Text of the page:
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Fruit Cart Assoc. Protests Latest James Bond Movie
MARRAKESH (CAP) - The International Guild of Fruit Cart Owners (IGFCO), the world's largest association of fruit cart proprietors, has launched an official protest against the new James Bond movie Skyfall, noting that its opening sequence alone features at least a half dozen fruit carts crushed by large, fast-moving vehicles.
"It was the straw that broke the camel's back," said guild spokesman Abdessamad Benjelloun. "I mean that literally."
According to Benjelloun, the preponderance of movie chase scenes featuring cars, trucks and sport utility vehicles driving through fruit carts, forcing their owners and customers to dive sideways in a somewhat comic fashion, has had an extremely adverse affect on the fruit cart industry worldwide.
"First of all, tourists have come to think that driving through a fruit cart is part of the 'experience,' which makes working at one quite dangerous," said Benjelloun, himself nursing a fractured fibula after jumping out of the way of a barreling Humvee earlier this week.
"Also, business is down severely, because customers are going to supermarkets to avoid being run over," added Benjelloun, who acknowledged that the fact most fruit cart produce is bruised from being handled by hundreds of chattering market-goers could also have something to do with it.
PURCELLVILLE, Vir. (CAP) - When Wayne Rooney tells people what he does for a living, he's usually met with some measure of disdain, if not downright disgust. Wayne is a horse breeder, and owner and proprietor of Comestible Colt Farms in this small Loudoun Valley town.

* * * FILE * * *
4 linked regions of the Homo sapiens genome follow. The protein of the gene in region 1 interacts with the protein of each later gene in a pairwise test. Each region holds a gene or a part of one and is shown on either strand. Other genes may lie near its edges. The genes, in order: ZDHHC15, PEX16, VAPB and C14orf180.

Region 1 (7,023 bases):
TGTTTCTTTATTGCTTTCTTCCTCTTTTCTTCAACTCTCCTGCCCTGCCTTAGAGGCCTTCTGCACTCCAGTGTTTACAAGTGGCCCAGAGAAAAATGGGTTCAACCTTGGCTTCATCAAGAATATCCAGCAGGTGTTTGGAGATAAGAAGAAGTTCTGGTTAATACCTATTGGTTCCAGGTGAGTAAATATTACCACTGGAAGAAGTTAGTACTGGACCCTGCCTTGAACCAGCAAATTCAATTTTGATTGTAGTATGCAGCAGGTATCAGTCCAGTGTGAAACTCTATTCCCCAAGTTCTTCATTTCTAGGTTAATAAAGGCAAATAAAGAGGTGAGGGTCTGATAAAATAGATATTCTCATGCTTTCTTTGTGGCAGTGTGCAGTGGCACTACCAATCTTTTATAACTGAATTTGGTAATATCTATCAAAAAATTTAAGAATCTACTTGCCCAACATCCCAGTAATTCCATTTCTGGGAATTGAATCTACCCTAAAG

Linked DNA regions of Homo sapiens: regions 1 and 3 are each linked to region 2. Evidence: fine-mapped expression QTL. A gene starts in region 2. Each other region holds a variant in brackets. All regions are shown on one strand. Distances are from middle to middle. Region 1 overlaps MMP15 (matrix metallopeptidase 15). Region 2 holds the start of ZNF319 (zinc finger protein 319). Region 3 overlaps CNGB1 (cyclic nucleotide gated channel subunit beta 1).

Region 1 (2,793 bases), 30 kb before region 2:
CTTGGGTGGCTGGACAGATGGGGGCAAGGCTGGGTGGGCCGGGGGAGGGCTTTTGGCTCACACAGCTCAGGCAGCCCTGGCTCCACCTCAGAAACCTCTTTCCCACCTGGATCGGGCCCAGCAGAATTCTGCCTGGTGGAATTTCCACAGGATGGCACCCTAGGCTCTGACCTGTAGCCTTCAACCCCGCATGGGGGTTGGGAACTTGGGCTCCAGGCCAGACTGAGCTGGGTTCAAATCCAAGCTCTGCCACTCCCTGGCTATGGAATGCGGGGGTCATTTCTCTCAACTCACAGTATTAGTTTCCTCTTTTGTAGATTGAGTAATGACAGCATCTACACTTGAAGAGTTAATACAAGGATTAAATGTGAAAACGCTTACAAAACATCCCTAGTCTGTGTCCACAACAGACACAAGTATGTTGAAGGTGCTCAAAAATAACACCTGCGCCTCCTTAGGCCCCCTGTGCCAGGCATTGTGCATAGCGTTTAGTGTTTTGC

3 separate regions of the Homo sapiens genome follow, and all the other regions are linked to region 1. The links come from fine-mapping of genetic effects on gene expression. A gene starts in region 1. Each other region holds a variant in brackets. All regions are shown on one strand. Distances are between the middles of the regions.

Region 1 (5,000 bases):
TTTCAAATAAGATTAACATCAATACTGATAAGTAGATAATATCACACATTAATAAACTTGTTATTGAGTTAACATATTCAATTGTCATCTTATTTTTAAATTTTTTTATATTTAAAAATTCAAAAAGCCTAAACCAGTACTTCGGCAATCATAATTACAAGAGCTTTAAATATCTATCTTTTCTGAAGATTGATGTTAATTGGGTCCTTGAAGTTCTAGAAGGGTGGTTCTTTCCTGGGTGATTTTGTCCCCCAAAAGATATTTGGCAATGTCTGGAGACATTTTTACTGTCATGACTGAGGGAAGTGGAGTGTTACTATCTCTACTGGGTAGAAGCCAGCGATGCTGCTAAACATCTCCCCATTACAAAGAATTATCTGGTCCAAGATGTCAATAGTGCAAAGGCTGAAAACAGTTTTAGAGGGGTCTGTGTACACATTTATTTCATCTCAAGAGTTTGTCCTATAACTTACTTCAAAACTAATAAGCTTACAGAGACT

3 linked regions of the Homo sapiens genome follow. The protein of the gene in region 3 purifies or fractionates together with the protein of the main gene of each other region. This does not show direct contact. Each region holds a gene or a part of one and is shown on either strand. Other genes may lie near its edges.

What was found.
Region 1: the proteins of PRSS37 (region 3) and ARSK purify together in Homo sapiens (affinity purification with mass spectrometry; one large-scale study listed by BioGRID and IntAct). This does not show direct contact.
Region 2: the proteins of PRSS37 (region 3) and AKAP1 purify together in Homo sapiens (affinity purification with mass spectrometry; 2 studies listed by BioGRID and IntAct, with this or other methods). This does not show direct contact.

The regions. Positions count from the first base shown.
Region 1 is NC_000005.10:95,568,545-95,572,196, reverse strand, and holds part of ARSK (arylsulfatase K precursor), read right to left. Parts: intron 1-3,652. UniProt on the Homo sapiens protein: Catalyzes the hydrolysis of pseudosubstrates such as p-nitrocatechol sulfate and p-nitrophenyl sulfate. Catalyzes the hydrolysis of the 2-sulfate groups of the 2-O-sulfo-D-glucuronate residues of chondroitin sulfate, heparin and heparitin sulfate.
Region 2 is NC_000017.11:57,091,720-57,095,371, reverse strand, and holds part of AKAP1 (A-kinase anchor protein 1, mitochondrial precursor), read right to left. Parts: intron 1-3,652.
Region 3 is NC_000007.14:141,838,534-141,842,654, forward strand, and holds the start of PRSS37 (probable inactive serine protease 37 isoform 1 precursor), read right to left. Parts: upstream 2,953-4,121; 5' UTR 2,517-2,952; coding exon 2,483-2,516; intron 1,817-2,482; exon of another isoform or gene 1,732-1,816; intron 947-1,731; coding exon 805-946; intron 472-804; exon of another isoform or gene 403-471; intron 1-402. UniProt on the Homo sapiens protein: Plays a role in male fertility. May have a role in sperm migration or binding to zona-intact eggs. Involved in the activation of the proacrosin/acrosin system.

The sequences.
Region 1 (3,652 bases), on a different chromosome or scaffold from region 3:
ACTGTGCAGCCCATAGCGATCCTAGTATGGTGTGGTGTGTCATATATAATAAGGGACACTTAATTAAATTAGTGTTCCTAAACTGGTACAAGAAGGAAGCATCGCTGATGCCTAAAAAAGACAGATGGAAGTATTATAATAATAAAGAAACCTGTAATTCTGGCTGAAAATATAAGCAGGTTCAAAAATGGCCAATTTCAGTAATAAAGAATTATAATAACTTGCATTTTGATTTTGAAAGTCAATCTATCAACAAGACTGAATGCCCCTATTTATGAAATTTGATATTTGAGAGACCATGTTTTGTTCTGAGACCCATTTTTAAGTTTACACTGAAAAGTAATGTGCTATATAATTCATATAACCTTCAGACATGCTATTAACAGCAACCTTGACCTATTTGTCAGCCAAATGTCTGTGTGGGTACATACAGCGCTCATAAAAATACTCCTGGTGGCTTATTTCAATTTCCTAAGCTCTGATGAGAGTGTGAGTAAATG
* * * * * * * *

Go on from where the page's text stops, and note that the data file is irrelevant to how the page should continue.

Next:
Except Wayne doesn't breed horses for show or for racing - he breeds them for eating.
"I love every one of my horses from the moment they're born right up until they're on a plate with a baked potato and a side of steamed broccoli," says Rooney. "Splash on a little bit of A1 sauce ... whoo-wee! That's good eatin'."
BOSTON (CAP) - Embarrassed New York Times executives, in preparing for an impending sale of their New England media group including the Boston Globe, were surprised to discover this week that the Globe hadn't published a daily print edition in more than two years.
"We knew things weren't great up there, but we thought they were at least still publishing," said New York Times spokeswoman Ellen Murphy. "You'd think we'd have gotten a phone call, an email, something..."
Apparently the people at the Times weren't the only ones who failed to notice when the Globe ceased publication. A CAP News survey of 5,000 Boston-area residents found that more than 90 percent of them had no idea the Globe had stopped printing, and most of the ones that did were former Globe employees, homeless people who had been using the paper for blankets, or papier mache aficionados.
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